## Class Definition

class GLMatrix { public: GLMatrix (); GLMatrix (const float *); const float* getMatrix () const; GLMatrix& operator*= (const GLMatrix& rhs); float& operator[] (unsigned int pos); void reset (); void toScreenSpace (const CompOutput *output, float z); void rotate (const float angle, const float x, const float y, const float z); void rotate (const float angle, const GLVector& vector); void scale (const float x, const float y, const float z); void scale (const GLVector& vector); void translate (const float x, const float y, const float z); void translate (const GLVector& vector); };

## Initializing the matrix

A `GLMatrix` is constructed by default to be an identity matrix, eg:

1 |
0 |
0 |
0 |

0 |
1 |
0 |
0 |

0 |
0 |
1 |
0 |

0 |
0 |
0 |
1 |

However, if there is an existing 4x4 matrix represented by some 16-size const float *, then you can also construct the GLMatrix from that, and it will copy those values into it's own internal matrix.

## Operating on the Matrix

There are three main matrix transformation operations which can be used to transform represent a co-ordinate space transformation, rotation, scale and translation.

### Rotation

To rotate the matrix, you can use the `rotate ()` member function, which rotates a matrix by an angle `ang` around some vector `x, y and z`. Typically, you would want to apply the x, y and z rotation individually, so you might call the function like so.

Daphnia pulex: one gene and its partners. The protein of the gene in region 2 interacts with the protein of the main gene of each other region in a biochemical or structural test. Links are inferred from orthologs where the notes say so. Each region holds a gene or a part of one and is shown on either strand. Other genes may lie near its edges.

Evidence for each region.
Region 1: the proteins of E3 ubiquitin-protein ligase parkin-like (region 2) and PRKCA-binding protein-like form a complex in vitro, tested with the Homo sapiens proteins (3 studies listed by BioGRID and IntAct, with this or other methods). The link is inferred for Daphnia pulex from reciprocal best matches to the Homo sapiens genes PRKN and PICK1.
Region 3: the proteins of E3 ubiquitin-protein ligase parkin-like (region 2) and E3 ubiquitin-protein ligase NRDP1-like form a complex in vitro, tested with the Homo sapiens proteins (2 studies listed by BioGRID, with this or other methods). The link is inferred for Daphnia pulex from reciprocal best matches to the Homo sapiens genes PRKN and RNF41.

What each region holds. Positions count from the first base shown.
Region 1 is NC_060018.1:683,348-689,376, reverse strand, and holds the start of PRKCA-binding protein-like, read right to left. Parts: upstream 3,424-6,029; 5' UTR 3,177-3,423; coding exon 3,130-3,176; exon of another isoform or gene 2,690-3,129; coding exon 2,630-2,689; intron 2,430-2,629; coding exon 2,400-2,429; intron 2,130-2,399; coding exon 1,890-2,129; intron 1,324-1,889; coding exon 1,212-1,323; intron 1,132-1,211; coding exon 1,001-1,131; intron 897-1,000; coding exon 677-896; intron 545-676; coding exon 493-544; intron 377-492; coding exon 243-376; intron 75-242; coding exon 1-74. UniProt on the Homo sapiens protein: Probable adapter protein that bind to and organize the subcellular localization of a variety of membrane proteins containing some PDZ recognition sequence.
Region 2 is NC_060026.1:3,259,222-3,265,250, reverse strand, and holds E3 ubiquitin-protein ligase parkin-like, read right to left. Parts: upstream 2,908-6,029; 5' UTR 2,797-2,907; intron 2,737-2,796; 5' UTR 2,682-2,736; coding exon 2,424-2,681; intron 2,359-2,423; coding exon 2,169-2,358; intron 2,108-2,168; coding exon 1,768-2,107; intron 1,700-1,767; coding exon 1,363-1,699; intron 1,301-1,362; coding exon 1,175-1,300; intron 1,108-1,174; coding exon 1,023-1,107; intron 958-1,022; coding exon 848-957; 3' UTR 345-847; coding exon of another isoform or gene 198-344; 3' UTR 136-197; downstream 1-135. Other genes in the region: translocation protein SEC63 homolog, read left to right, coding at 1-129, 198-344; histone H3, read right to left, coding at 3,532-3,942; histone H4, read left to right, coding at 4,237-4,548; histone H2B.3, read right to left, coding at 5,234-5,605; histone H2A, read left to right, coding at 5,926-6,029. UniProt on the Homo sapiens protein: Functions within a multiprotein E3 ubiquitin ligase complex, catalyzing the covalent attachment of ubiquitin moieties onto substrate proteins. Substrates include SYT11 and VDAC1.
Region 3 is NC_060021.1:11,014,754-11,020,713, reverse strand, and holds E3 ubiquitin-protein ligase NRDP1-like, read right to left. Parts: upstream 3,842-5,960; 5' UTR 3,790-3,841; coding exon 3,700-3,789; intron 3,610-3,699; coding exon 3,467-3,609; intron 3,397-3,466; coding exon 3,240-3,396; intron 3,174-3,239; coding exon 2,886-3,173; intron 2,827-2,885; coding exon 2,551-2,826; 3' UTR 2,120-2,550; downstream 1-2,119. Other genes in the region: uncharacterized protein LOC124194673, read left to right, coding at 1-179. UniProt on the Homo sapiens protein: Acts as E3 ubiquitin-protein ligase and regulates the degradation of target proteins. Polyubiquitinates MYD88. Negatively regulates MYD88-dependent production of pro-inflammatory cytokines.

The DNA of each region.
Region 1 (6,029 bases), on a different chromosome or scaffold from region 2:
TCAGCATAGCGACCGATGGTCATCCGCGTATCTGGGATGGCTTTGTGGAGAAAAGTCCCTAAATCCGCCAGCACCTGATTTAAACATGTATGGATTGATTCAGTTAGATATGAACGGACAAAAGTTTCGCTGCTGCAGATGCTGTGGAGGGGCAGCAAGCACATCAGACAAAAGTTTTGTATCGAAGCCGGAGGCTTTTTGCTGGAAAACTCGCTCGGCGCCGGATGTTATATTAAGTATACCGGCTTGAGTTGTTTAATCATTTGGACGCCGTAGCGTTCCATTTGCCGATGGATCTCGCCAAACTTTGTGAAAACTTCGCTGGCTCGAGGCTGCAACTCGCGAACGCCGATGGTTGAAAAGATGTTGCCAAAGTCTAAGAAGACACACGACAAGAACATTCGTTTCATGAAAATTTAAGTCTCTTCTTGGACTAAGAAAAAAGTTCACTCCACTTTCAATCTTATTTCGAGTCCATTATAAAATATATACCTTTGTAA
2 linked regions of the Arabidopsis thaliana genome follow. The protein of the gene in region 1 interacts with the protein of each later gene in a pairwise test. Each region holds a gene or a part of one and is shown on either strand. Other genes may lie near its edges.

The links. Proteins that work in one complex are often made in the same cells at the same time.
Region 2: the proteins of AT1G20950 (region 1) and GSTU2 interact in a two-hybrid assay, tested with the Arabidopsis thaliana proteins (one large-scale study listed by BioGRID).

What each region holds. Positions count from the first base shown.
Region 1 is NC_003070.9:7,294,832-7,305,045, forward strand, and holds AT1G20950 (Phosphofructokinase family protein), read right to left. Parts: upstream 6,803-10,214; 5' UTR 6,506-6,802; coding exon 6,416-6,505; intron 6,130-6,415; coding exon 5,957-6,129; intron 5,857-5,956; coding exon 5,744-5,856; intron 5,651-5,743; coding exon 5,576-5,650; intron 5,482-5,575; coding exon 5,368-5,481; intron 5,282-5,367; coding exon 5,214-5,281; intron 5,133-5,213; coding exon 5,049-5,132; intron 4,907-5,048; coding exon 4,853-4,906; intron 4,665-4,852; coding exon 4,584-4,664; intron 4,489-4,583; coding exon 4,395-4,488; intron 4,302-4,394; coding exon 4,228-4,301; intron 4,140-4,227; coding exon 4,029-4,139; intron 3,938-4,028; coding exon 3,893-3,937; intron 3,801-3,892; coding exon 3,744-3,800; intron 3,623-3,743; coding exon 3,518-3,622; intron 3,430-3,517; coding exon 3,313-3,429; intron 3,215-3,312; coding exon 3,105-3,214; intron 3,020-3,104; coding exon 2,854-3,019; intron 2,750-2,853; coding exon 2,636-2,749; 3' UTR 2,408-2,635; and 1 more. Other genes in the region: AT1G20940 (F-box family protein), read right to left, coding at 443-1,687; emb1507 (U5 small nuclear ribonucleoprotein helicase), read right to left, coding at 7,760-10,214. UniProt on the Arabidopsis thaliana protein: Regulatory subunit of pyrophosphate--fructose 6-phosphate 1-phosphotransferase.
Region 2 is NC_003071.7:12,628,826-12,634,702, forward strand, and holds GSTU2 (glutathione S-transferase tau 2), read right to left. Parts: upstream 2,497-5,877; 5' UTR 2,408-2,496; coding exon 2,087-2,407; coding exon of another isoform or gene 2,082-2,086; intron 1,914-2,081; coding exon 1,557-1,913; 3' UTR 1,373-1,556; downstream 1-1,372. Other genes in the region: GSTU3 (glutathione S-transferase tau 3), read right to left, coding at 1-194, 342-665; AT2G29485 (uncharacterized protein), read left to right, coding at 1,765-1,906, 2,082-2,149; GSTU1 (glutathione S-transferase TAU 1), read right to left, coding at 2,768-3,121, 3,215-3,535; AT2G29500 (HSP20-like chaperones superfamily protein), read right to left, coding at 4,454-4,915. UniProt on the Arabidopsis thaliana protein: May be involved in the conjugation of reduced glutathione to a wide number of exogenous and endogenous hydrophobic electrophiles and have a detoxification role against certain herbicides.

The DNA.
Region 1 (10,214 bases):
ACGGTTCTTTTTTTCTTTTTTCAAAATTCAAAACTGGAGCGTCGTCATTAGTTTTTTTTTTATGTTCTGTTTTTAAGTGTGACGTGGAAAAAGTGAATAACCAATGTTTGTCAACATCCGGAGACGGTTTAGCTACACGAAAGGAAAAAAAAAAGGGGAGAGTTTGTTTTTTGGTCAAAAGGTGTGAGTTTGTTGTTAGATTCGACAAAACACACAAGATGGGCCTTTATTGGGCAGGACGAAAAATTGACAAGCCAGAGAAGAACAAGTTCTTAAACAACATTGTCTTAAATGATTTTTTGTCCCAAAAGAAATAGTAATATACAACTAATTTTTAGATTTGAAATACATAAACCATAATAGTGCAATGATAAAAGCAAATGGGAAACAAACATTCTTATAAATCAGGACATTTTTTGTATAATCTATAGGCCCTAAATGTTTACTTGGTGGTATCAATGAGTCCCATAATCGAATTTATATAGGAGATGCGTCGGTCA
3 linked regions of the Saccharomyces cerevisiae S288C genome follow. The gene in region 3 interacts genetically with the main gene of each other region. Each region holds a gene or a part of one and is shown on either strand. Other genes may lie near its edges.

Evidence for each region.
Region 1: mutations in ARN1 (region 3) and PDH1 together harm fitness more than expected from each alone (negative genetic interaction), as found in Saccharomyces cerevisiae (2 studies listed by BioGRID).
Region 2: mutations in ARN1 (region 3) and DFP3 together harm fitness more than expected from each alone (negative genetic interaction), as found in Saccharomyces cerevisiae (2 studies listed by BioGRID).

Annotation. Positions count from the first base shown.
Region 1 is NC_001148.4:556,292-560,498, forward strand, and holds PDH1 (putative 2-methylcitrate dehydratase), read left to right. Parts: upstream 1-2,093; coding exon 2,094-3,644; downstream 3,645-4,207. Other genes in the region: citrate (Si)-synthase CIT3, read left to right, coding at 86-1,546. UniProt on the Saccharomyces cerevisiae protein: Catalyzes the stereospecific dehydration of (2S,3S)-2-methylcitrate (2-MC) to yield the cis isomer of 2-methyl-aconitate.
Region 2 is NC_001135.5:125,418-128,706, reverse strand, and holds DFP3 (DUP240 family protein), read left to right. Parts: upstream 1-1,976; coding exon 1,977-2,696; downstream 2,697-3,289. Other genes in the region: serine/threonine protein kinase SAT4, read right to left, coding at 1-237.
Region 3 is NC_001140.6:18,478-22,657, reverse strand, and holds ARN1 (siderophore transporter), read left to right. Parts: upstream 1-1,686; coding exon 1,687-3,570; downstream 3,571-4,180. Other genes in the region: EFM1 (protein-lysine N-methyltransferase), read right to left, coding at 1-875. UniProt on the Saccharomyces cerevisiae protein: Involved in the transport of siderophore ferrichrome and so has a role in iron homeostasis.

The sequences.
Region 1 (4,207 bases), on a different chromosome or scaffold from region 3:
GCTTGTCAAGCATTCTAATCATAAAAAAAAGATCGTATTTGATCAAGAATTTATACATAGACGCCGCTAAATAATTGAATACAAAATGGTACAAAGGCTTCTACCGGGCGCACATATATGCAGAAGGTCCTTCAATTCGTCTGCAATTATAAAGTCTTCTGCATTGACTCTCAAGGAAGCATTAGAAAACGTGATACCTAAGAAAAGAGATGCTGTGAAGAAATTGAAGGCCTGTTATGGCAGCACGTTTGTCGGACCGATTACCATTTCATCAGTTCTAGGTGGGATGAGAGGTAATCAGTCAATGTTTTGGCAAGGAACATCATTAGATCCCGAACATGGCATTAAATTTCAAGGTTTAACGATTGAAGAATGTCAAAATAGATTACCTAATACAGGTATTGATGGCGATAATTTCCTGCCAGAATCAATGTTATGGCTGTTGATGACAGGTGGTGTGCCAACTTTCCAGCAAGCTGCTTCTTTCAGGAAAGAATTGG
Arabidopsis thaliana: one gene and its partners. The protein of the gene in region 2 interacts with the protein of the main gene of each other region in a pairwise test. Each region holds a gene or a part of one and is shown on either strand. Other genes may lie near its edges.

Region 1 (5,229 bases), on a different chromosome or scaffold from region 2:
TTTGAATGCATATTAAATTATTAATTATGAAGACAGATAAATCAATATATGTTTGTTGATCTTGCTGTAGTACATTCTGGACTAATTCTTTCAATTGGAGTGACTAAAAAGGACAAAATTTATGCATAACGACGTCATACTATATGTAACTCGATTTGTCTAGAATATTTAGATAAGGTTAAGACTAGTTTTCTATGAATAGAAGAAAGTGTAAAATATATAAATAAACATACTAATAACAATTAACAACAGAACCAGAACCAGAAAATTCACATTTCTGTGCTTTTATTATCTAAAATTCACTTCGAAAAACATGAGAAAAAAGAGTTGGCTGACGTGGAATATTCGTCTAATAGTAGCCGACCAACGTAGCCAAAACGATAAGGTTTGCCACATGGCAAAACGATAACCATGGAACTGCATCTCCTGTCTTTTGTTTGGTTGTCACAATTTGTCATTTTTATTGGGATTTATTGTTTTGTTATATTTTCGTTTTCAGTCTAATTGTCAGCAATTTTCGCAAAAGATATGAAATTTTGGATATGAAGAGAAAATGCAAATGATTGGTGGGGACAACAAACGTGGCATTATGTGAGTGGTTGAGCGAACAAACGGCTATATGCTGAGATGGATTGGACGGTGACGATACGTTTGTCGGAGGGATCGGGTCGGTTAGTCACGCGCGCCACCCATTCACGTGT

X Rotation |
::rotate (ang, 1.0f, 0.0f, 0.0f); |

Y Rotation |
::rotate (ang, 0.0f, 1.0f, 0.0f); |

Z Rotation |
::rotate (ang, 0.0f, 0.0f, 1.0f); |

However, if you wish to rotate the matrix around some arbitrary vector, then you can provide this vector and the function will automatically normalize it and rotate around the vector.

### Scale

To scale a matrix, you can use the `scale (x, y, z)` member function, which scales a matrix on and x, y and z factor. The default scale value is 1.0, so if you don't wish to scale on an axis, you need to scale by this much.

### Translation

To translate all points on a matrix, you can use the `translate (x, y, z)` function, to translate by x, y, z distance in co-ordinate space.

## Getting values from the matrix

If you need to operate directly on the matrix, you can get a const float[16] by calling the ::getMatrix () member function, or by using the `operator[]` array-access overload to access individual members in the matrix.

Since the matrix is 4x4, each row represents one factor of 4, so matrix[7] will get you matrix[1][4]

Development/zero-nine/OpenGLClasses/GLMatrix (last edited 2010-08-23 09:41:59 by 203-173-33-106)